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Toxicological information

Carcinogenicity

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Description of key information

oral: non genotoxic carcinogen in pancreas with a NOEL of 190 mg/kg bw in rats, (CIBA 1990e), OECD 453
dermal: not photocarcinogenic upon skin painting of mice, (SCHPP 1974 and 1976)

Key value for chemical safety assessment

Carcinogenicity: via oral route

Endpoint conclusion
Dose descriptor:
NOAEL
190 mg/kg bw/day

Justification for classification or non-classification

Dangerous Substance Directive (67/548/EEC)

The available studies are considered reliable and suitable for classification purposes under 67/548/EEC. As a result the substance is not considered to be classified for carcinogenicity under Directive 67/548/EEC, as amended for the 28th time in Directive 2001/59/EC.

 

Classification, Labelling, and Packaging Regulation (EC) No. 1272/2008

The available experimental test data are reliable and suitable for classification purposes under Regulation 1272/2008. As a result the substance is not considered to be classified for carcinogenicity under Regulation (EC) No. 1272/2008.

Additional information

Oral:

In a combined chronic / carcinogenicity study (OECD 453, CIBA 1990e), the test substance, 89.8% a.i. was administered to 80 albino rats /sex /dose in diet at dose levels of 500, 5000 and 50000 ppm for 24 months.A 5% dietary inclusion level (50000 ppm) of the test substance was well tolerated and without effect on survival, behaviour or appearance. An increased food intake for rats of group 4 (50000 ppm) may reflect some dietary compensation for the level of inclusion of the test substance although this increase failed to maintain bodyweight, for which a 10% decrease was recorded compared with control values. A dose related increase in water intake occurred in groups 3 and 4 (5000 and 50000 ppm), possibly compensating for the increased salinity of the diet (the test item contained approximately 7.0% sodium chloride), and was associated with increased urine output in group 4. Hematology and blood chemistry profiles for treated rats were not disturbed by treatment apart from a tendency towards higher platelet counts in some females of group 4 (50000 ppm). Treatment at a dietary level of 5% (50000 ppm) induced hyperplasia in males and females, and in males adenomas and two carcinomas of the exocrine pancreas. Based on the above findings, the dietary level of the test substance producing no findings of toxicological relevance can be defined as 5000 ppm, equivalent to an average daily intake of 190 mg/kg bodyweight for males and 226 mg/kg bodyweight for females. It is considered that the hyperplastic and adenomatous lesions found in the rat pancreas are the consequence of an adaptive process to compensate, with increased secretion, for inefficient digestion and absorption caused by long-term dietary administration of 5% of indigestible test substance. Inefficient digestion was probably the cause of the increased food consumption ratio that was observed at this dose level. It is most unlikely that these pancreatic findings are of any human relevance, since they were obtained at an extremely high dietary level only (50000 ppm) and involved an animal species known to be particularly sensitive to various dietary-induced pancreatotrophic processes. The test substance is clearly devoid of in vivo mutagenic potential. The lesions induced in the carcinogenicity study appear to be specific to the rat and there is strong evidence that they occur by non-genotoxic mechanisms that do not operate in other animal species, nor in man. Details on follow-up investigations are discussed in the section of the specific investigations.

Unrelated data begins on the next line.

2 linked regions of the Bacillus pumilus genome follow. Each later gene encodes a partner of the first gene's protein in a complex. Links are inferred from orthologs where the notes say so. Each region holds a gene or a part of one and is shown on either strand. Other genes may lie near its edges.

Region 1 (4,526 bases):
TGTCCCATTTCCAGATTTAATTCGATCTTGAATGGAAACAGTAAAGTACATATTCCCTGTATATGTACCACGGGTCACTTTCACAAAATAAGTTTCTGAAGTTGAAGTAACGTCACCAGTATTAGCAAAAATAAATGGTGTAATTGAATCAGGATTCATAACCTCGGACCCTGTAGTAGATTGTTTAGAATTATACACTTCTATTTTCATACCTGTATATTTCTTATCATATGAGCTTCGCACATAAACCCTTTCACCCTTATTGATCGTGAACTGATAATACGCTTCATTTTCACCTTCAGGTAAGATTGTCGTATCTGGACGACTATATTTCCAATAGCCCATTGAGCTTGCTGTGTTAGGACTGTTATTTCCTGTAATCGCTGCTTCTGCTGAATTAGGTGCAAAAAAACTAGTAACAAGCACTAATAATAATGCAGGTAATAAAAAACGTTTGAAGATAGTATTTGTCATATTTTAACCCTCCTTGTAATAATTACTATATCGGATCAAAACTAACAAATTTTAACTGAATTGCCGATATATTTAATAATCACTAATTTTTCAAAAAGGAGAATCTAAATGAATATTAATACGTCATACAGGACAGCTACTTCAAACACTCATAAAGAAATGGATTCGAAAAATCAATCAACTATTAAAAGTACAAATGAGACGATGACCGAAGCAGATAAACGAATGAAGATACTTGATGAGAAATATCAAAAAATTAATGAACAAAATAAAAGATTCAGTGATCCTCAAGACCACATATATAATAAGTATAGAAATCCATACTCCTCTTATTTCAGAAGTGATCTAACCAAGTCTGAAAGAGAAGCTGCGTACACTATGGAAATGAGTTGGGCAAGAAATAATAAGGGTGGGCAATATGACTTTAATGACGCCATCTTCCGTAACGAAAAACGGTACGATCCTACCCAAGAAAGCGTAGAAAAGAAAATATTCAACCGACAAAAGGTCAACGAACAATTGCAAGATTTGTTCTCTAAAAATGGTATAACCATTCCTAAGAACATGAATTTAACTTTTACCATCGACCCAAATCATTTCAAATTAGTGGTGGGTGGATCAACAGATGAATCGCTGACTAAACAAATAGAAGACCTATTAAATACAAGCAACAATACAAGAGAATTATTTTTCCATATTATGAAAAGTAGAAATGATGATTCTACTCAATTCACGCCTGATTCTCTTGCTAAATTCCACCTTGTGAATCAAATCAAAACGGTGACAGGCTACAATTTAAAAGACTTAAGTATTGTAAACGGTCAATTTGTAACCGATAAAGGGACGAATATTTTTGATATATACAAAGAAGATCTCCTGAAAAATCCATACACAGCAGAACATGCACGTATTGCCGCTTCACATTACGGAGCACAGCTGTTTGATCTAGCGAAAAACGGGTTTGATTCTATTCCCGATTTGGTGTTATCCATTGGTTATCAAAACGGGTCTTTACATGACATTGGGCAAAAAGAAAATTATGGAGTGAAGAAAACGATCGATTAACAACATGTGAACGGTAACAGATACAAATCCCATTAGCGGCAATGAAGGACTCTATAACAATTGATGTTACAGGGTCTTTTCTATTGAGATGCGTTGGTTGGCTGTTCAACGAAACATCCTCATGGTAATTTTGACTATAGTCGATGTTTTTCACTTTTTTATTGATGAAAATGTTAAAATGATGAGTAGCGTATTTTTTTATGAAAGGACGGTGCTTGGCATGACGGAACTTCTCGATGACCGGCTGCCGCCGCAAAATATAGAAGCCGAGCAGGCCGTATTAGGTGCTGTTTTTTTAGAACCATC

Photocarcinogenicity:

A further study was done in order to investigate wheter the test substance has a carcinogenic effect onto skin under light exposure (SCHPP 1974 and 1976).

This study investigating the appearance of skin tumors after several ultraviolet light exposures after dermal exposure to the test substance. Photocarcinogenesis testing involved pretreating hairless mouse skin with the test compounds, 8 -methoxypsoralen (8 -MOP; known phototoxic agent), or solvent only before each daily exposure to simulated solar ultraviolet light. In terms of tumor yield and tumor development time, photocarcinogenesis was enhanced by 8 -MOP, but not by test substances.

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